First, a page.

PREPARE yourself for a Shakespearian experience the likes of which only Roland Emmerich can deliver. The man best known for special effects-laden blockbusters like ‘The Day After Tomorrow’ has turned his hand to Elizabethan London and - as usual - his scenery and immersement into such a chaotic world is complete and believable.
The storyline, however, is a different kettle of fish. The basic plot: Shakespeare did not really write any of his plays or sonnets. Here, the great William Shakespeare (played by Rafe Spall) is an illiterate actor, a drunk, an opportunist, and little else.
The rather pompous Edward de Vere, Earl of Oxford (Rhys Ifans) is put forward as the real author, his creative genius repressed by his wife’s puritanical family, who would rather see his head on the block rather his signature on a published page.
Into the breach steps Will Shakespeare who gladly takes up the mantel, for the princely sum of 400 pounds to build his own theatre. The story unravels into what can only be described as a ‘romp’, but there are nuances to be found. The catty Christopher Marlowe character is well-written and acted, Rhys Ifans is always fantastic to watch, and the casting of Vanessa Redgrave as the elder Queen Elizabeth, and her real-life daughter Joley Richardson as her younger self adds a nice touch of realism to an otherwise overblown movie.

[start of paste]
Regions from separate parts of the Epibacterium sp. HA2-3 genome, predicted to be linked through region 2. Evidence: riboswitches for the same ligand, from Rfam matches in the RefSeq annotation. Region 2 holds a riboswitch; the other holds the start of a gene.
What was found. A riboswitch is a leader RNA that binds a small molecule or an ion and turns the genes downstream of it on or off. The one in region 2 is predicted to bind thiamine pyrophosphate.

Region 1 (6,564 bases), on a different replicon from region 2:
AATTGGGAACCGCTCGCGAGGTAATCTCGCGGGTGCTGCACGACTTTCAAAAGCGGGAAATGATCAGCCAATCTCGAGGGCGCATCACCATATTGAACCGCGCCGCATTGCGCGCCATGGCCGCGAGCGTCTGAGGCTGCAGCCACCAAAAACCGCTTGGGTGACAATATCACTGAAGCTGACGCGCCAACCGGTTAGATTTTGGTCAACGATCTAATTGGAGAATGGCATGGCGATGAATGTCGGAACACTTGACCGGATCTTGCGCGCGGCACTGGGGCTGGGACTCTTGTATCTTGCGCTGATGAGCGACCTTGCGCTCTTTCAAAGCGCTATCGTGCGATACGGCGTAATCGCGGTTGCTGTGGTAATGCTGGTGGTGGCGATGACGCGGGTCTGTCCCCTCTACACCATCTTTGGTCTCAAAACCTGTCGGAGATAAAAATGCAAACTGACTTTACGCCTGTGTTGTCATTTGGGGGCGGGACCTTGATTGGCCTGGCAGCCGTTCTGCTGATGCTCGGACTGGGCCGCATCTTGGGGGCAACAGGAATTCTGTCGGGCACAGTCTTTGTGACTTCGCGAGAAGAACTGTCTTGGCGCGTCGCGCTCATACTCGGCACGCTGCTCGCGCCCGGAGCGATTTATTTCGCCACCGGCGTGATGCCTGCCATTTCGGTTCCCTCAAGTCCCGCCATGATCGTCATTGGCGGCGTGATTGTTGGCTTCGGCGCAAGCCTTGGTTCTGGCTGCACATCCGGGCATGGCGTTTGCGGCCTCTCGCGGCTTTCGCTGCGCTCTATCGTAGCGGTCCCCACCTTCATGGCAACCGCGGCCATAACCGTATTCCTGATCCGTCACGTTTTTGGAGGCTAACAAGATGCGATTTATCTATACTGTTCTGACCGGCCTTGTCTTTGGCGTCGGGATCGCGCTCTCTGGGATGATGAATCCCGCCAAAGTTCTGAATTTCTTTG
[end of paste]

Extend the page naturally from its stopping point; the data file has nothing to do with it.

True Shakespeare buffs will surely resent the bard’s genius being re-assigned to a nobleman, implying that no one with “but a grammar school education” (which would surely have been quite good, anyway) could possibly have penned such lines. The premise of a great writer being forever anonymous is fascinating and tragic, but this film not only seems to stab Shakespeare in the back, but de Vere doubly so. Does the film suggest that we should celebrate the words alone, no matter who wrote them? And if so, what is the point of the film?! An enjoyable ‘romp’ indeed but I suspect hardcore bardic scholars will not be impressed.